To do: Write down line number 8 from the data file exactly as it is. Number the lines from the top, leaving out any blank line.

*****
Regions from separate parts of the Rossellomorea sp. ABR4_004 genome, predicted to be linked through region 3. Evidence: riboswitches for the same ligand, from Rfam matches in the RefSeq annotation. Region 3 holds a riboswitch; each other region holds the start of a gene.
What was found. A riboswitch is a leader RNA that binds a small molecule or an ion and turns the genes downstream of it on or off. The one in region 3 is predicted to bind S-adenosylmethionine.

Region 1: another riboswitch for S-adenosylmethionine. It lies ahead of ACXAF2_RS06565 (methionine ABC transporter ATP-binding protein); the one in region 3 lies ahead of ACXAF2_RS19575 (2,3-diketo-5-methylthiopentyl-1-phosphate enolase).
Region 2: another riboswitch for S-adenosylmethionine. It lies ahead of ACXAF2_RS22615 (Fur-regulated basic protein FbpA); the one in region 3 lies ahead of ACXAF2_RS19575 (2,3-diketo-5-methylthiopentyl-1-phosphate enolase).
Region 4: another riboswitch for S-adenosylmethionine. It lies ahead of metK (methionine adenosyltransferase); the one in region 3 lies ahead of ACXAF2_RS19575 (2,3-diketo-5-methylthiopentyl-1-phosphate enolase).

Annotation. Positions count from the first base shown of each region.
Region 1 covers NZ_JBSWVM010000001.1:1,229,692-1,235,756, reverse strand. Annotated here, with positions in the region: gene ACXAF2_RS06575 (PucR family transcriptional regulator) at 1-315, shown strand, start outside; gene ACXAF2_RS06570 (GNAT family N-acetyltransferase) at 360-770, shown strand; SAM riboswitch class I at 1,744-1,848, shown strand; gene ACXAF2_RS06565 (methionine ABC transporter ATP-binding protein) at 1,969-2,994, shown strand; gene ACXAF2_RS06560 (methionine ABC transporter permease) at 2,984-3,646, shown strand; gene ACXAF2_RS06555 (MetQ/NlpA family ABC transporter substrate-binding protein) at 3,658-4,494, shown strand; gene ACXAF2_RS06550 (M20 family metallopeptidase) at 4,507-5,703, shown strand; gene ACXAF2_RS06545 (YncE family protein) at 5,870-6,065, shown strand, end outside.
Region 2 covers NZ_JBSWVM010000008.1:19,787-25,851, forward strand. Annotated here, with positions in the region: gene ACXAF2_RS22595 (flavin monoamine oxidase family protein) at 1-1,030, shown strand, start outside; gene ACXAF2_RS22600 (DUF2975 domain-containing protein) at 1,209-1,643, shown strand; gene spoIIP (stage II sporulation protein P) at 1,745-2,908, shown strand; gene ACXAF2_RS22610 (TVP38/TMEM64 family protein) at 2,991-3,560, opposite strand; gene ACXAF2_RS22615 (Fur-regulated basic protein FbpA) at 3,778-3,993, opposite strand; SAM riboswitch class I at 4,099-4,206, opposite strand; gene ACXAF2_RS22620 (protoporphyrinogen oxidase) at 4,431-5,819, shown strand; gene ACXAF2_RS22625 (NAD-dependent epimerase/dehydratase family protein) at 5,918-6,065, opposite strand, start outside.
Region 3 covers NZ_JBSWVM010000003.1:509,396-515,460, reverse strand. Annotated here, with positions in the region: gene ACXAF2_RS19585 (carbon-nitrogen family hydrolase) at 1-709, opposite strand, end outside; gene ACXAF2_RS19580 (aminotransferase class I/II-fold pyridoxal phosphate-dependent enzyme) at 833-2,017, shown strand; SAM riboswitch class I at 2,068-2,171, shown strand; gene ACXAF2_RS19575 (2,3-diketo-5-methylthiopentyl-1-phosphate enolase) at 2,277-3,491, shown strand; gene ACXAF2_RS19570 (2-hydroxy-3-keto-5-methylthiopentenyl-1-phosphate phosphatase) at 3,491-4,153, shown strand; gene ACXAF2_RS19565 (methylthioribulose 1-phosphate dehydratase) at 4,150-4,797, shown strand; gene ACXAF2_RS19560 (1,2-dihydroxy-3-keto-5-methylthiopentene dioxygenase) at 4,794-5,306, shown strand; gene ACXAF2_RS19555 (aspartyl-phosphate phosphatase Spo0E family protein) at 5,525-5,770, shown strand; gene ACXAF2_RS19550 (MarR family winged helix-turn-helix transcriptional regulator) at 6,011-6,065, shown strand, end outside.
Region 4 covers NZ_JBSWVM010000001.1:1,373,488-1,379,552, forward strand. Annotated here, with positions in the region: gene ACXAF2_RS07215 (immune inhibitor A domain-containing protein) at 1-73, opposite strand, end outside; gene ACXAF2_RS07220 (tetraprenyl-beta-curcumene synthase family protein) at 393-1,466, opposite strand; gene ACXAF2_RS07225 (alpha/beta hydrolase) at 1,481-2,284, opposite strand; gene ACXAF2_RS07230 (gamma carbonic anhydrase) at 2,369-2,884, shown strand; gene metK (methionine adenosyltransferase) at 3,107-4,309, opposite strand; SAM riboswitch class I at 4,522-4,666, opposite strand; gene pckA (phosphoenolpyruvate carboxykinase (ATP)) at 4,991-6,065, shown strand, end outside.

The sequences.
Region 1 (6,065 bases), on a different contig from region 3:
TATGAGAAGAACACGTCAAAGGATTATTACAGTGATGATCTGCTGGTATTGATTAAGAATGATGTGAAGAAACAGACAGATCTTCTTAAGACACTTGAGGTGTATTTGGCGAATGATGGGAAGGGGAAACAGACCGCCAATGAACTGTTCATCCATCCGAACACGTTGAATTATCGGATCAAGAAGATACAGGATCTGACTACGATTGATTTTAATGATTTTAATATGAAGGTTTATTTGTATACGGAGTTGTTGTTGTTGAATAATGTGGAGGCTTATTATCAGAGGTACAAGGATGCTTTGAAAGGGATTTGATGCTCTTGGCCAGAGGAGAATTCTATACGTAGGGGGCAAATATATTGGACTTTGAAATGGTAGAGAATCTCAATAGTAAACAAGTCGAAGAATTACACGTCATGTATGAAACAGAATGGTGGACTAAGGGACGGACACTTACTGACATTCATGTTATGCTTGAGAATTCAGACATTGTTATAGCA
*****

Region 2 covers NZ_JBSWVM010000008.1:19,787-25,851, forward strand. Annotated here, with positions in the region: gene ACXAF2_RS22595 (flavin monoamine oxidase family protein) at 1-1,030, shown strand, start outside; gene ACXAF2_RS22600 (DUF2975 domain-containing protein) at 1,209-1,643, shown strand; gene spoIIP (stage II sporulation protein P) at 1,745-2,908, shown strand; gene ACXAF2_RS22610 (TVP38/TMEM64 family protein) at 2,991-3,560, opposite strand; gene ACXAF2_RS22615 (Fur-regulated basic protein FbpA) at 3,778-3,993, opposite strand; SAM riboswitch class I at 4,099-4,206, opposite strand; gene ACXAF2_RS22620 (protoporphyrinogen oxidase) at 4,431-5,819, shown strand; gene ACXAF2_RS22625 (NAD-dependent epimerase/dehydratase family protein) at 5,918-6,065, opposite strand, start outside.